I hope everyone had a fantastic Easter weekend. Thanks for your continuous comments and support for my entries on the A-Z Challenge.
I'm back today with a scene that acted as a catalyst for the world as we see it in Sibylline Nights. Enjoy.
The mention of the Hartley incident had Maggie intrigued. She remembered learning about the disaster in history class at school, but the lesson had been vague and covered only the basic facts. Maggie wanted to know who Hartley had been, and why he'd committed such an atrocity.
She crossed the warehouse and booted up the computer. Hopefully there was something on the vast expanse of the Internet that would enlighten Maggie as to what happened on that fateful day in nineteen-eighty-six.
The Wikipedia entry was almost as vague as her history lesson. All the article contained was an image of a man in his late twenties, his hair styled into green reversed Mohawk and wearing black eye liner. Along with the picture was an official statement from the government.
On July twenty-eight, during a peaceful rally, outside the Houses of Parliament, protesting against the Paraphysiological Beings Registration Act, John Leroy committed an act of terrorism that killed twenty people, including one government official. His actions cemented the fact that those with above human capabilities need to be closely regulated and monitored.
Maggie had known most of this. The only new information she got from the Wikipedia entry was the name of the terrorist. What she didn't know was what John Leroy had done or why the catastrophe had since become known as the 'Hartley Incident'.
With a name to go on, Maggie typed "John Leroy" and "Hartley" into the search bar of YouTube. The first ten videos the search found were all pretty much the same; news reports that parroted the official government statement on the incident.
Maggie still didn't know what had happened to turn the argument of the Registration Act. Up until the 'Hartley Incident' both the government and nation had been divided on their stance regarding people with magical powers. Those who wanted witches regulated and monitored equalled those who thought the Act was an infringement on freedom and that as long as witches were abiding by current laws, they should be left alone. However, months after the incident, when a second referendum was called to vote on the Act, it passed with a majority of eighty-five percent.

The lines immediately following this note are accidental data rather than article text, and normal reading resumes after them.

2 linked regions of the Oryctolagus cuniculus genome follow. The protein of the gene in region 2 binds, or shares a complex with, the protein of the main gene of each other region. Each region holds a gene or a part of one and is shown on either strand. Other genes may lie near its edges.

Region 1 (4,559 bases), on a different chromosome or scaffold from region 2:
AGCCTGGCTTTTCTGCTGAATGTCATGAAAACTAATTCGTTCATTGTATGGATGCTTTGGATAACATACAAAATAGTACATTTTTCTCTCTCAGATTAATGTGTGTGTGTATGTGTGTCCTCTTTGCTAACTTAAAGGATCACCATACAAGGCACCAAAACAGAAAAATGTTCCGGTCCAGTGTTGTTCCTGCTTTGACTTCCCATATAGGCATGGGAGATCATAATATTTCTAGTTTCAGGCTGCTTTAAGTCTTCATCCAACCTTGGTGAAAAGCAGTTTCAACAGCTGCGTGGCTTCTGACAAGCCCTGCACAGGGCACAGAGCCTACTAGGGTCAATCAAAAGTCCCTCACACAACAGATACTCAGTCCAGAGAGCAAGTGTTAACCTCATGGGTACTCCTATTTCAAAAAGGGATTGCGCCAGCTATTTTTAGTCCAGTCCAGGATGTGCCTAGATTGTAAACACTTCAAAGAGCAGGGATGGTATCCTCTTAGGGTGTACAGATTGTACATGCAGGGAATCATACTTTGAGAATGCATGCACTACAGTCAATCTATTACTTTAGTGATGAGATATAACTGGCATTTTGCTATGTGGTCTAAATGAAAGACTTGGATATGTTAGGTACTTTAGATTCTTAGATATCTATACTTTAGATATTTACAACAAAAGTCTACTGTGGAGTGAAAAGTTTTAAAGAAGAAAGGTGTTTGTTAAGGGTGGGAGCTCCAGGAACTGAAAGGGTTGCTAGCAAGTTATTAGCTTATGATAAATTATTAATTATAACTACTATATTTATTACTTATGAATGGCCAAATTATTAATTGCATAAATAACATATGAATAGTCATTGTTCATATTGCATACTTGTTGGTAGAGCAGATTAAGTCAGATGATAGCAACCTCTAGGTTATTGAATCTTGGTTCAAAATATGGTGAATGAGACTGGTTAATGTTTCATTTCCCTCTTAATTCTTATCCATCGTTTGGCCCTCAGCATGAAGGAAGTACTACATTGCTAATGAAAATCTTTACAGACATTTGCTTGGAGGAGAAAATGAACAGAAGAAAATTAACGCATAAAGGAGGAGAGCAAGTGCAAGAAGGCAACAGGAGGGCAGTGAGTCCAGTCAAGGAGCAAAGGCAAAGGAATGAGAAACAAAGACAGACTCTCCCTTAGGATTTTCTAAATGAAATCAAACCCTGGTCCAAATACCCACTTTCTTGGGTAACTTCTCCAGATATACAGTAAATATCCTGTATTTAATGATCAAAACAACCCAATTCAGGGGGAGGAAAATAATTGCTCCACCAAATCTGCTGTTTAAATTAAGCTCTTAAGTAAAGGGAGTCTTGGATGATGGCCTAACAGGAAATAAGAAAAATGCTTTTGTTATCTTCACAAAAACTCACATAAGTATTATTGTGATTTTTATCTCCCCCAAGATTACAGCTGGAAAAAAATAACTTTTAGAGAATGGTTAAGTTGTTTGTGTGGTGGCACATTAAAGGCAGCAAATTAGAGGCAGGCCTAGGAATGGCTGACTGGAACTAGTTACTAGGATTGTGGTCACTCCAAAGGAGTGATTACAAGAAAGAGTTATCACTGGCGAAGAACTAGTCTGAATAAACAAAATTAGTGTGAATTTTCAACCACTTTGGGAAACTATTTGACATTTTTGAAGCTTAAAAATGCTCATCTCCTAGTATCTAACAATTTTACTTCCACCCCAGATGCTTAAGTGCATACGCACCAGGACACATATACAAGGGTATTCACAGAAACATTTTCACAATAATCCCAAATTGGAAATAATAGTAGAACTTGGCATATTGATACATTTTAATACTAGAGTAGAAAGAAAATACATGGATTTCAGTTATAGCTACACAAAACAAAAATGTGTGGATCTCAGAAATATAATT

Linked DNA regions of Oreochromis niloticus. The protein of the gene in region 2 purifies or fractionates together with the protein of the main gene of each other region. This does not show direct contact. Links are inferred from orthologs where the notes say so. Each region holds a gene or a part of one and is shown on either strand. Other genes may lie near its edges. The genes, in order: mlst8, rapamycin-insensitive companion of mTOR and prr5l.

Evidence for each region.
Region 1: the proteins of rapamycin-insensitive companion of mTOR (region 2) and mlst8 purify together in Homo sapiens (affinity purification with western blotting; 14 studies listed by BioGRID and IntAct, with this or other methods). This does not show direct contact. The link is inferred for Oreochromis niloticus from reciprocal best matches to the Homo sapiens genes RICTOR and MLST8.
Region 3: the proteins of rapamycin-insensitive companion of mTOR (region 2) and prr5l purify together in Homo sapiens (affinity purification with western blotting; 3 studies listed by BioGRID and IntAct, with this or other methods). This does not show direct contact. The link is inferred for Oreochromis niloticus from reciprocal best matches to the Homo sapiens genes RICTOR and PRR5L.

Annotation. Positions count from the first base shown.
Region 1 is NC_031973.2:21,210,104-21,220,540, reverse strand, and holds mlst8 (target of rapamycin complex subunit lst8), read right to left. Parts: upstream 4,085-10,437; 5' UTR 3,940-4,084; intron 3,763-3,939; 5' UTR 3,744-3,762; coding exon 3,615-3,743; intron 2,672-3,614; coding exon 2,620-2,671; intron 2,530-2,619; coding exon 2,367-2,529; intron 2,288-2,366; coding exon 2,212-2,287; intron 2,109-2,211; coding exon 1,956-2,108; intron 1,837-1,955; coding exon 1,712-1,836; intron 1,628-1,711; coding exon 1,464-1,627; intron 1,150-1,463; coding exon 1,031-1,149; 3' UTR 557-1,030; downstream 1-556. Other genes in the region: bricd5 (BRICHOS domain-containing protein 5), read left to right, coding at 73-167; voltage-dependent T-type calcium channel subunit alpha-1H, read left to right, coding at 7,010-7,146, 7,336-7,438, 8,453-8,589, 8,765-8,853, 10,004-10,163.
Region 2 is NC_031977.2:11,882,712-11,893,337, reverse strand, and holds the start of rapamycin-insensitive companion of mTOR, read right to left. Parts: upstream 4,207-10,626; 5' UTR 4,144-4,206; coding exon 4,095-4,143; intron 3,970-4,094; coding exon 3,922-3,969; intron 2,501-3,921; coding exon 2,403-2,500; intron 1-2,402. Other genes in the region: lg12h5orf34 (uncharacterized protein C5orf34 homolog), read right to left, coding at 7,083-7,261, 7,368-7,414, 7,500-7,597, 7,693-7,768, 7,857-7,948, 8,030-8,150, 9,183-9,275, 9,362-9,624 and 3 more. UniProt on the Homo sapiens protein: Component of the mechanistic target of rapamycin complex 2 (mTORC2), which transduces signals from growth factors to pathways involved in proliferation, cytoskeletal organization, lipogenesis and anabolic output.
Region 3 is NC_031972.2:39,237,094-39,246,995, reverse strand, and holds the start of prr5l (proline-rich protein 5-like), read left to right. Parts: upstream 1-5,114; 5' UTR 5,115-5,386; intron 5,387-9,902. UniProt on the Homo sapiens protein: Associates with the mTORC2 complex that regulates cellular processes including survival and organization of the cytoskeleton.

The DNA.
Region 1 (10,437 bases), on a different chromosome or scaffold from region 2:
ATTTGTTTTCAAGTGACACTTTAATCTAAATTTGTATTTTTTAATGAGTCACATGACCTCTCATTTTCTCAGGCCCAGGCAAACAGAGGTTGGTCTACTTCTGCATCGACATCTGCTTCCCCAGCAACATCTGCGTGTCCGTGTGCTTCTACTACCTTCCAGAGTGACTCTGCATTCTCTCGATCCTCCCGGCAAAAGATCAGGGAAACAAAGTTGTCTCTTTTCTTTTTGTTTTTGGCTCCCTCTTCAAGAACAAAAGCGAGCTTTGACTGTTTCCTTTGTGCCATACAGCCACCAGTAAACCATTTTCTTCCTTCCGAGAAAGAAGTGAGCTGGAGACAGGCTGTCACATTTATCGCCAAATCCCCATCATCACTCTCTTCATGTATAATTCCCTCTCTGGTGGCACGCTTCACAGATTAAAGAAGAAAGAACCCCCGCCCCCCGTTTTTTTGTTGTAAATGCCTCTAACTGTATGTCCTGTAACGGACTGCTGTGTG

Whatever John Leroy had done, he had changed people's perceptions of witches forever.
Maggie scrolled to the second page, and clicked on a video at random. She doubted very much it would contain anything different from all the other clips she'd seen, but it was worth a try.
She knew as soon as the video started that this one was going to be different. It wasn't an official news report, but rather a shaky and grainy home video.
"This is Angela Lamb, reporting for The College of Haringey, Enfield and North East London. We're currently outside the Houses of Parliament, in London's Westminster, following the progress of a protest against the proposed government Paraphysiological Beings Registration Act."
The camera panned from Angela, who to Maggie looked like an average college student in her late teens, to the crowd gathered outside the Palace of Westminster, where a throng of hundreds had rallied.
The camera picked out various signs - Freedom for Witches, Say No to the PBR Act, Equal Rights for those with Magic – while Angela continued to speak.
act with placards, banners and a petition signed by almost ten percent of the population.
And now we see the government representative for Battersea, Albert Dolton."
The camera moved to show the MP leaving the Houses of Parliament. He looked like any other politician Maggie had seen, greying, in an expensive suit, and a frown on his face.
"We seem to have some commotion as Albert Dolton makes his way through the crowd. A group of about twenty protesters have surrounded him."
Those weren't any ordinary protesters, Maggie thought as she watched the video. All of them were wearing clothes in the fashion popularised by the Sex Pistols; ripped skinny jeans, faded band t-shirts, Doc Martin boots and leather or denim jackets. Maggie couldn't see a natural hair colour within the group, everyone was sporting brightly coloured Mohawks or skinheads.